Near Miss 

A dedicated slacker (and budget traveler) ponders the resort life.

The thing about golf is, you never really know how you're going to play until you go out there and play. So it came as quite a letdown when my first shot at Sandestin's Baytowne Golf Club went straight down the middle of the fairway. "Great," I thought. "Watch me shoot a great score, and then I'll have to come back."

Not just come back to golf, you understand — on that I am hopelessly hooked, pun intended — but come back to the resort life. Maybe it's aging, or maybe my demagogic travel mind is finally opening up a little, but a guy could get addicted to renting a house between the bay and the beach, playing some golf in the morning, and choosing between a few nice restaurants for dinner.

Consider: I woke up that morning in a room with a view of Choctawatchee Bay, walked over for a big breakfast in Baytowne Village, then called for a free shuttle to the course, where I was set up with a cart, clubs, and a four-color guide to the course. Even the course designer knew how to get a duffer like me. I scanned the scorecard and saw that the first hole was a straight-ahead par 4 with no water, 381 yards from the gold tees ... but only 281 from the white! My companions — two salesmen from Birmingham and a local — and I looked at each other, shrugged, and said, "Let's play the whites!" A golf course is no place for pride.

The other thing about golf is, it suffers from a double-barreled bad reputation: one, that it's a refuge for guys who want to get away from women, and two, that it's a refuge for rich, white assholes. (Certainly, the latter would have been my view, had I been visiting Florida in my usual Greyhound/campground mode.)

As for the first, well sure, sometimes the guys want to be with the guys. And sometimes the ladies want to be with the ladies. And sometimes everybody wants the kids to be with the kids. So let's just put gender aside and say you're a golfer, traveling with other golfers. And let's say you've decided to stay at Sandestin. And let's say you want to get in 18 holes while the rest of the crew does something else.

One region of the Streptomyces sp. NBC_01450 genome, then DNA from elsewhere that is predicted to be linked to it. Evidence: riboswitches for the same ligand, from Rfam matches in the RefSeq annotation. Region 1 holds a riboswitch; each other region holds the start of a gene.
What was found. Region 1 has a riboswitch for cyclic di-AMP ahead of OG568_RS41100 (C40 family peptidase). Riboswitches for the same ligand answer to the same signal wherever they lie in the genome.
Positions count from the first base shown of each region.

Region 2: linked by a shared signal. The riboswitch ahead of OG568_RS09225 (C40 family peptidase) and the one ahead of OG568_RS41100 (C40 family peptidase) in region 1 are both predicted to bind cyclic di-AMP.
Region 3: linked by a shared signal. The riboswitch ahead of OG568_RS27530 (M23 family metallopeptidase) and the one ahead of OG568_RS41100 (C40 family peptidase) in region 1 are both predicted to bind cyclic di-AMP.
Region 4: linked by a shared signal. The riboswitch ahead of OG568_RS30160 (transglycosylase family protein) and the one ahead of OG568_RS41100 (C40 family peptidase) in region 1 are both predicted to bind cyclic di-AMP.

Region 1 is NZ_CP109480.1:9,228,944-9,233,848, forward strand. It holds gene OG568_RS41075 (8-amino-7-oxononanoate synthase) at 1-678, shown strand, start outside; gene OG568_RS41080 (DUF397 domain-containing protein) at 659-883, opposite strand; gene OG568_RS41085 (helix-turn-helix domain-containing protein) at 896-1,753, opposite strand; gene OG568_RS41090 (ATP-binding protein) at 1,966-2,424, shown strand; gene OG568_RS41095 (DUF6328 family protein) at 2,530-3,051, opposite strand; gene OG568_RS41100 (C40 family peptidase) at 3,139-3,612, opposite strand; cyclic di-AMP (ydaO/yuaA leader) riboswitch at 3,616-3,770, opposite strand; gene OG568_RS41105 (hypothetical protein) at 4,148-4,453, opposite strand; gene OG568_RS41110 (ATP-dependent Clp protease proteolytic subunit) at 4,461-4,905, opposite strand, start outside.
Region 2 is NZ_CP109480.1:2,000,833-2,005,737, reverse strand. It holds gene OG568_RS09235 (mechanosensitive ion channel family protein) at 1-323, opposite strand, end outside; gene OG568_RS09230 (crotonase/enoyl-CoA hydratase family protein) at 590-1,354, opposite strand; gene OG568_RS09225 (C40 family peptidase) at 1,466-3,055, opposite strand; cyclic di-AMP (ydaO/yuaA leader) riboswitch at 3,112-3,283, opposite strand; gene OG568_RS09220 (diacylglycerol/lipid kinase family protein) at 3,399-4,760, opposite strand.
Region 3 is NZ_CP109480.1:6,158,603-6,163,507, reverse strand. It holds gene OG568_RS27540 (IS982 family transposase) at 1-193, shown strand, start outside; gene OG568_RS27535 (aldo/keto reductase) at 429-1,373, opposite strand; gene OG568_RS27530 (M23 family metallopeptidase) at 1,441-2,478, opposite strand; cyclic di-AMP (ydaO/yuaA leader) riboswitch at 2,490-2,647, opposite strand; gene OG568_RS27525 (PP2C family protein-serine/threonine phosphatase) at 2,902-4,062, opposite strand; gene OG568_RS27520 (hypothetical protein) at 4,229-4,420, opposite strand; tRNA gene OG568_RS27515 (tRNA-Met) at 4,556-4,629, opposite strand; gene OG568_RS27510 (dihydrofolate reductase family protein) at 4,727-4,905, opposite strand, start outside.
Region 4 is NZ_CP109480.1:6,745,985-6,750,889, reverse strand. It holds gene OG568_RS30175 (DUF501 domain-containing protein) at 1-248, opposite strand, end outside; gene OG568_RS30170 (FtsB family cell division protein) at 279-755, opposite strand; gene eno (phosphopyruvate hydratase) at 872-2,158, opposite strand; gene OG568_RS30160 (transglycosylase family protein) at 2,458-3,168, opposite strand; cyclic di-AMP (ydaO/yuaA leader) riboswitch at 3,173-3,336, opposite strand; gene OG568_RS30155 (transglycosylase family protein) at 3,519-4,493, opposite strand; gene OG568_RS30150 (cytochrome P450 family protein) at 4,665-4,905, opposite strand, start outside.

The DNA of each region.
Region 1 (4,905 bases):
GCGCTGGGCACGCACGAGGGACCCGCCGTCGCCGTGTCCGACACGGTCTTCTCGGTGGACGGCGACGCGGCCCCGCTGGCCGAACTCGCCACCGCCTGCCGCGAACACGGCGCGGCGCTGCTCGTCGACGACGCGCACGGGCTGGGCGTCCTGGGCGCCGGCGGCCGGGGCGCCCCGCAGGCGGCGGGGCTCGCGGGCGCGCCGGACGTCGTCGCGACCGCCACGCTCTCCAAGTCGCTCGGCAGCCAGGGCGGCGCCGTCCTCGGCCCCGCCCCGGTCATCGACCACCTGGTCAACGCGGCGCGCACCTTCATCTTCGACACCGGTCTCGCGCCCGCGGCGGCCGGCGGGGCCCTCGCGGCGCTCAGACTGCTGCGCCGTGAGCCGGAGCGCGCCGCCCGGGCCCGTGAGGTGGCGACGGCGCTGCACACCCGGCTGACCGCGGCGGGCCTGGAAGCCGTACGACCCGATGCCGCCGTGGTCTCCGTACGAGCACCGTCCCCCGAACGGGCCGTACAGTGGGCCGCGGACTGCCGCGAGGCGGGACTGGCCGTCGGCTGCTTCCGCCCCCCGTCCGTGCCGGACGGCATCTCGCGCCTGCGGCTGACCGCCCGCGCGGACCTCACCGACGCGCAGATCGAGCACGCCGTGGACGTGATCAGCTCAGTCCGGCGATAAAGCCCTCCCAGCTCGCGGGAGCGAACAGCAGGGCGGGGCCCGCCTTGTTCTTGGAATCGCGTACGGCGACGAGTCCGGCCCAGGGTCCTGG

Just as a quick sampler, here are some options, golf first: On the 2,400-acre Sandestin property, you've got four courses to choose from: Raven, designed by Robert Trent Jones Jr., has mango-scented towels and people who clean your clubs for you; his brother Rees Jones' Burnt Pine rolls along the coastline for 7,000 yards; Baytowne, which winds through the resort and features kids' tees; and The Links, which has views of the bay and marina.

So my Guy Mind was whirling on that first fairway. But what if I were married and had kids? What to do with the non-golfers? Obviously, there's the beach, but there's also more shops than flagsticks around (including the world's largest factory outlet mall) and the inevitable salon/spa in the resort. The wife can send the kids out for a sailing lesson, tennis camp, or a ride on a pirate ship, or she could just drop them off in the KidZone to do games, arts, and crafts.

And then there's the money. They've got "stay and play" packages that include lodging, greens fees, cart, and practice balls. Prices vary by season. Four people can spend two nights in a house and play two rounds at Baytowne for $230 in winter up to $356 in summer. Two people can share a hotel room and play The Links twice for the same amount of money. You can spend more than that, but getting together a few friends for a couple nights and a couple rounds and spending a few hundred bucks each is downright reasonable, even to a guy who used to have as his life motto: "Don't pay rent — pay bus fare!"

That's why I was in so much trouble on the first hole at Baytowne. I mean, there's the comfort. And the convenience. And the variety. But now this: a reachable par 4? It got worse when I hit my approach onto the green. Walking up there for my 10-foot birdie putt, I had visions of grandeur: the rental house on a lake, walking to the beach in the mornings, a different course every day, the fishing, the sun, the surf ...

It's a good thing I missed that putt.

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